Wool Gathering

At a glance, this looks like a modest little blanket chest, nothing remarkable or special about it.



For me, it’s a tangible piece of my childhood. It evokes memories of my idyllic upbringing in southeast Pennsylvania. I can visualize it in our home in Brookhaven. Small as it is, I actually fit inside that little box once upon a time. I climbed in to hide from my brother during a rare game of hide and seek. He was 11 years my senior so we didn’t play very often. Roughly 24 years ago, my father brought the toy box down on one of his annual visits. He brought it for our baby…...our baby who will be 25 years old this year. Where did all that time go?!

Now I have the privilege of passing the toy box on my son and wife for their little baby. The blanket on top was crocheted by my grandmother, Margaretta Wynyall Dalton Jackson, as a gift to our son when he was only 4 months old. It was meant to be given to him when we arrived for a much anticipated visit to PA but unfortunately, I fell seriously ill and the trip was canceled. Nana never did see her great grandchild as she passed away before we could get up there. She’d be thrilled to know that blanket was going to her great great grandchild.



Let’s see if I can get my crocheting skills up to par with Nana’s excellent stitchery. My stitches are just not as uniform but…winter is coming, so I will surely crochet more in the colder months. Practice, practice and more of the same.

This is my grandmother. Her photo sits near one of my grandfather, he's the soldier on the far left. His photo was taken during WW I.


There is so much family history I hope to record for this grandchild. Maybe they will love knowing about their roots... and maybe not. My Nana imparted so many stories about the family and gave me a great start with genealogical clues.

Growing up around old people is surely what caused such an interest in family history, roaming through graveyards (we were certainly there often enough) and the occasional predisposition to coin old fashioned phrases.

If only I had a dollar for the times my son would say, "Uh..mom...the 1860's called" and mock my use of tom foolery, ne'er do well, a stitch in my side and the like .....okaaay...I am back to the wool gathering now, aren't I?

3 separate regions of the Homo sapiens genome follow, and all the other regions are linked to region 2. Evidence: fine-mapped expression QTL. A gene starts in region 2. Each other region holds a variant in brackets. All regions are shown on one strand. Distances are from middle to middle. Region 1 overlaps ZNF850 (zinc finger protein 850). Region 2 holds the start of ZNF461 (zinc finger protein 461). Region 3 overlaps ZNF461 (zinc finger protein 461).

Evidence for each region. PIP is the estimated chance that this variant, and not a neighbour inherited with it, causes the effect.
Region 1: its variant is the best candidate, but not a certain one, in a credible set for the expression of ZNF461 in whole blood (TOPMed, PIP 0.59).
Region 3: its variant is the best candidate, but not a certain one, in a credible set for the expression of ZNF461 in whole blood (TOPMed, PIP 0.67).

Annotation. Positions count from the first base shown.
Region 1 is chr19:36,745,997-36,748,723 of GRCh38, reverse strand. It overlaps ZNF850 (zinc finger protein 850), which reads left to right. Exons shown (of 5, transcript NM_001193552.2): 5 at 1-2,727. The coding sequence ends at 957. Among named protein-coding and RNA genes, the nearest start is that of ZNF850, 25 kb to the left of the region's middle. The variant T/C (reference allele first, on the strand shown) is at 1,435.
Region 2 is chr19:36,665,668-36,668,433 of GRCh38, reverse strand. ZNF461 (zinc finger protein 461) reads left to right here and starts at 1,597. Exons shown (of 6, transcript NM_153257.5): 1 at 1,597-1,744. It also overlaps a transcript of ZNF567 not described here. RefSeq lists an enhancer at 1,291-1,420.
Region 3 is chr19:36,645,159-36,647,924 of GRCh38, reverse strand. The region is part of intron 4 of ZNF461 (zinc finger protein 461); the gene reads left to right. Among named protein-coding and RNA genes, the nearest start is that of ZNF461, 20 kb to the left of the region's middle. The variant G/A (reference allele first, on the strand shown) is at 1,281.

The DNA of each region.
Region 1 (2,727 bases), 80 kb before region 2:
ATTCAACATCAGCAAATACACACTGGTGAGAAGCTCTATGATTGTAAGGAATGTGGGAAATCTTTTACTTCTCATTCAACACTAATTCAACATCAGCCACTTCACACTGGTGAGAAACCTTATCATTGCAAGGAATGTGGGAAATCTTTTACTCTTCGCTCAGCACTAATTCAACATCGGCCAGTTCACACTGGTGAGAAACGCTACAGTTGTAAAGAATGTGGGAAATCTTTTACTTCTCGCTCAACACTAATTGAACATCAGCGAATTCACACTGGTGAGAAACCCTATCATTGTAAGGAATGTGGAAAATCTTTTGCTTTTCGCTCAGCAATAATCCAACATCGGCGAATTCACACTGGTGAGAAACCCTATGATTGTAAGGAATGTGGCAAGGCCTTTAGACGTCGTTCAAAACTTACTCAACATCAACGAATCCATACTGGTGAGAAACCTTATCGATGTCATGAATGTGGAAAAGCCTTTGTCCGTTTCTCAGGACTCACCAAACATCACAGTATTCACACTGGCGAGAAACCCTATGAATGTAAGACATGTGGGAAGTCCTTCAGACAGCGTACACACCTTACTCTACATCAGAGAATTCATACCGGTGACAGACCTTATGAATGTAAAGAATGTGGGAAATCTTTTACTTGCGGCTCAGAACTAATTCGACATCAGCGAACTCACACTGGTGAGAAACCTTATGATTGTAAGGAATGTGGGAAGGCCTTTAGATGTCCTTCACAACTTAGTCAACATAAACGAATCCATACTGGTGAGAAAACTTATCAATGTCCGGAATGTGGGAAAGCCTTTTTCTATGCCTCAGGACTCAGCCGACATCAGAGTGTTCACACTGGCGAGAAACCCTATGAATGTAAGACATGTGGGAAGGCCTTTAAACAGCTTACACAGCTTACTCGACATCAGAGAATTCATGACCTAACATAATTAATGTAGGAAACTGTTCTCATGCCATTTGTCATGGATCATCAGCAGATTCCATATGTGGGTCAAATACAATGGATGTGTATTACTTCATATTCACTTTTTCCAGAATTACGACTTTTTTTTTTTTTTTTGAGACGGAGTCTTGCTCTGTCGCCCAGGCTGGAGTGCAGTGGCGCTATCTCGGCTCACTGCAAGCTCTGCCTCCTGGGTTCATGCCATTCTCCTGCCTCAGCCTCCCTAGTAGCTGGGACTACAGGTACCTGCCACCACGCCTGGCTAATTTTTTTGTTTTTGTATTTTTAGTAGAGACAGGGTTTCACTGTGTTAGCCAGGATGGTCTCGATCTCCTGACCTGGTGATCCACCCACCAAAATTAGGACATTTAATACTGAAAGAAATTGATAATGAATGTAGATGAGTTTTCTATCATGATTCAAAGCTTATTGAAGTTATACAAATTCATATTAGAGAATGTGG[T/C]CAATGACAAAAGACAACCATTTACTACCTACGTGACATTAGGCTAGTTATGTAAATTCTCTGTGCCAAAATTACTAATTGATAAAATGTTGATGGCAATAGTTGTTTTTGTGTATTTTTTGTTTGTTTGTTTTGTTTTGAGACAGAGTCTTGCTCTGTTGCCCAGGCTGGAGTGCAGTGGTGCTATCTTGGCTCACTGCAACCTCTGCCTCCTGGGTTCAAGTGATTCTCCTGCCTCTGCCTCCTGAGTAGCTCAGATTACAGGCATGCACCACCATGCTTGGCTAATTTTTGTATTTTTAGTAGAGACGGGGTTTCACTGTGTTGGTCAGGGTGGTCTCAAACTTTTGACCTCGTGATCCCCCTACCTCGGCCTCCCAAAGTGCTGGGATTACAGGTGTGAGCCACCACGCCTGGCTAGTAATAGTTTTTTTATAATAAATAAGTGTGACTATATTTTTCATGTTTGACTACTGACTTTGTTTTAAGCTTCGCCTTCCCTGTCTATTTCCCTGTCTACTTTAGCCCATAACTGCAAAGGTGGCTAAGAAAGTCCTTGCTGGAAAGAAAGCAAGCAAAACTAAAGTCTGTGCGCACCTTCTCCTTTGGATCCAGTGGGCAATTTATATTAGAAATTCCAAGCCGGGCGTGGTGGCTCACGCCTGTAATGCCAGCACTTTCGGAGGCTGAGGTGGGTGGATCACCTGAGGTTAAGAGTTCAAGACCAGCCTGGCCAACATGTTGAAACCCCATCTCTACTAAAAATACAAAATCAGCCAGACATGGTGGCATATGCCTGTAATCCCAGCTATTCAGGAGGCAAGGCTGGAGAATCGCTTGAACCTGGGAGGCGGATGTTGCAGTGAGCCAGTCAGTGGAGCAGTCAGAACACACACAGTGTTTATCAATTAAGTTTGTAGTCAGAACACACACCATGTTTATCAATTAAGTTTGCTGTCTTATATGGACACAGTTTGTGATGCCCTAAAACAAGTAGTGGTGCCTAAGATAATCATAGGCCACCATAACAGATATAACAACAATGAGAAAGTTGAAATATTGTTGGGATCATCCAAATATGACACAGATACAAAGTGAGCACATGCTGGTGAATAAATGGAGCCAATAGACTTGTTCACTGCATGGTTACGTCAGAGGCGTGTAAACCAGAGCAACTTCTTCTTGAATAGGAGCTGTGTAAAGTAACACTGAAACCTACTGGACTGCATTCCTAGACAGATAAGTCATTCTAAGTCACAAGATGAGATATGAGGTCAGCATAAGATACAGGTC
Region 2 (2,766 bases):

So...anyway.......coming up I have book and movie talk as well as a contribution to this week's Donna Hay theme at I ♥ Cooking Club.

See ya later!


5 comments:

Velva said...

I cannot think of a greater gift to your grandchild. Beautiful.

Talking about family history, even if they do not appear interested at that time, tell enough stories and when they are, they will remember the stories you told.

Velva

~~louise~~ said...

I totally agree with Velva, Tina. Tell those stories every signle chance you get even if their is kicking and screaming going on and words like "How many time to we need to hear this story" just keep repeating yourself. (the only time it really is okay:)

What a beautiful post and what cherished gifts and memories you are able to pass along, Tina. I am so excited for you:)

Thank you so much for sharing...

P.S. Will you have time to join us for the Pasta Party?

Debbie said...

What a wonderful post!

Le laquet said...

Ah I have my great grandfather's sea-chest so I completely understand the joy of memories eh!!

Tina said...

Thank you all so much. Every once in awhile I remember this is my journal and don't even think about recipes. Funny how the blog evolved ...

Mrs. L, speaking of traditions and handing things down, we use your father's recipe for Yorkshire pudding whenever we make it, so it will always be remembered here!

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